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[UPDATE] Iran’s Raisi a no-show at summit announced by Erdoğan

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Iranian President Ebrahim Raisi failed to show up Tuesday for a summit in Ankara that Turkey’s Recep Tayyip Erdoğan had earlier announced to reporters, but which Tehran itself never officially confirmed, Agence France-Presse reported.

The confusion around Raisi’s visit underscores the tensions that linger between the two regional powers despite their joint views on the Israel-Hamas war.

The Turkish presidency told AFP that Erdoğan had no meetings planned for Tuesday and did not explain whether the visit had been cancelled or postponed.

Erdoğan had personally announced the Iranian president’s first official visit to Turkey on his return flight from a summit between regional leaders in Riyadh on November 11 that was also attended by Raisi.

“Iranian President Ebrahim Raisi is coming to us on the 28th of the month,” Erdoğan told reporters on board the flight.

The visit was also announced by Turkey’s state media and discussed heavily on television as late as Monday.

But it was never officially confirmed by Raisi’s office or announced by Iran’s media.

Erdoğan and Raisi spoke by phone on Sunday evening, and the top diplomats for the two countries did the same on Saturday.

Iranian Foreign Minister Hossein Amir-Abdollahian expressed “his hope that with the continuation of high-level diplomacy between the two countries, the two (sides) can see the strengthening and deepening of mutual cooperation,” the Iranian foreign ministry said after the call.

Complex relations

Erdoğan has emerged as one of the Muslim world’s most outspoken critics of Israel’s onslaught on Gaza in response to Hamas militants’ October 7 attack.

He has branded Israel a “terrorist state” and called Iran-backed Hamas “a liberation group.”

But analysts believe that Iran wants Turkey to move past the rhetoric and cut its blossoming trade and energy relations with Israel.

“Iran expects Turkey to end its direct and indirect trade with Israel,” Istanbul’s Centre for Iranian Studies director Hakki Uygur told AFP.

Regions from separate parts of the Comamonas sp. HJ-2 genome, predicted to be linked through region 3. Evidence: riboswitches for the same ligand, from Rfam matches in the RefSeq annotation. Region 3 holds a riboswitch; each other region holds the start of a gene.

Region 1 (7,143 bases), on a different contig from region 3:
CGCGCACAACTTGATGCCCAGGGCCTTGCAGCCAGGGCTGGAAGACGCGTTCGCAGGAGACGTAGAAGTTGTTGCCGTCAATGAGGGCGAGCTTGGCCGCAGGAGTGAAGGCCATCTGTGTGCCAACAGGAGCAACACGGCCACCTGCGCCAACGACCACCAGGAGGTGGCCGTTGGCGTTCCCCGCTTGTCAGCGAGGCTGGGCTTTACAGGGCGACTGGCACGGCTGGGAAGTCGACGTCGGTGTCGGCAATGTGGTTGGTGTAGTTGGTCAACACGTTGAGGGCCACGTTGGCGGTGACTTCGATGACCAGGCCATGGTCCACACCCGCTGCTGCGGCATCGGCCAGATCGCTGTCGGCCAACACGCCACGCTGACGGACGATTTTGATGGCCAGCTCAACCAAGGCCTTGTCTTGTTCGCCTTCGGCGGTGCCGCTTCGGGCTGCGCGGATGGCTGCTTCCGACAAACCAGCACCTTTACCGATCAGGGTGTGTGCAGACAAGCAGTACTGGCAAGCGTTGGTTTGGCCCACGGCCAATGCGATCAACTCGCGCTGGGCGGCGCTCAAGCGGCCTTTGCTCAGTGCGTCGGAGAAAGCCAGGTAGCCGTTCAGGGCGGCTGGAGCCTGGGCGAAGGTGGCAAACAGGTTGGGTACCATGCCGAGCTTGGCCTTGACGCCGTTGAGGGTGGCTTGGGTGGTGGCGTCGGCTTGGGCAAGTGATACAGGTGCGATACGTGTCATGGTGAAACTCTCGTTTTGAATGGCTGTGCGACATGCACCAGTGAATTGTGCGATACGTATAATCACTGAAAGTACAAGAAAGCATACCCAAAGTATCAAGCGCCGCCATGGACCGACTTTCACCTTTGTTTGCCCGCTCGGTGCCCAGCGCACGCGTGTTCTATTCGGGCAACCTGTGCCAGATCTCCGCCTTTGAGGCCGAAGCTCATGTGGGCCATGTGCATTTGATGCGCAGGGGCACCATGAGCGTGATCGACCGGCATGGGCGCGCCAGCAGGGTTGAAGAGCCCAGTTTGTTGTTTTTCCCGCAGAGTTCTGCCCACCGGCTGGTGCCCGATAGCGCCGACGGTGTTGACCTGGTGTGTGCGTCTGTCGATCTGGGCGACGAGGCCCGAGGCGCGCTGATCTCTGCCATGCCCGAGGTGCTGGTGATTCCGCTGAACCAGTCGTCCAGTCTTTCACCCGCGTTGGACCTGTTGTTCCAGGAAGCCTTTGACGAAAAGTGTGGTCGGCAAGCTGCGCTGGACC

“Turkey, on the other hand, has taken an attitude that cares about separating political and commercial issues.”

Gaza’s Hamas-led government says nearly 15,000 people — mostly civilians and including thousands of children — have died since Israel began to retaliate for Hamas’s unprecedented cross-border attacks in which Israel says 1,200 people died.

Iran and Turkey share a 535-kilometre (330-mile) border and a complex history of close economic relations and opposing views on regional disputes.

Turkey backed rebel efforts to topple Iranian and Russian-backed President Bashar al-Assad during Syria’s civil war.

Ankara’s support for Azerbaijan’s two victorious wars over Armenian separatists in Nagorno-Karabakh also created deep unease in Iran.

Tehran fears that Baku’s resurgence in the Caucasus region could feed the separatist ambitions of Iran’s large ethnic Azerbaijani minority.

Iran is also anxious about a proposed trade route running along its northern border between Azerbaijan and Turkey that could potentially complicate its access to Armenia.

“The most important conflict between Turkey and Iran was over the Caucasus and Karabakh,” Ankara-based Iran expert Arif Keskin said.

“With the Gaza conflict, this issue was pushed to the back burner, but it still remains there as an important issue,” Keskin told AFP.



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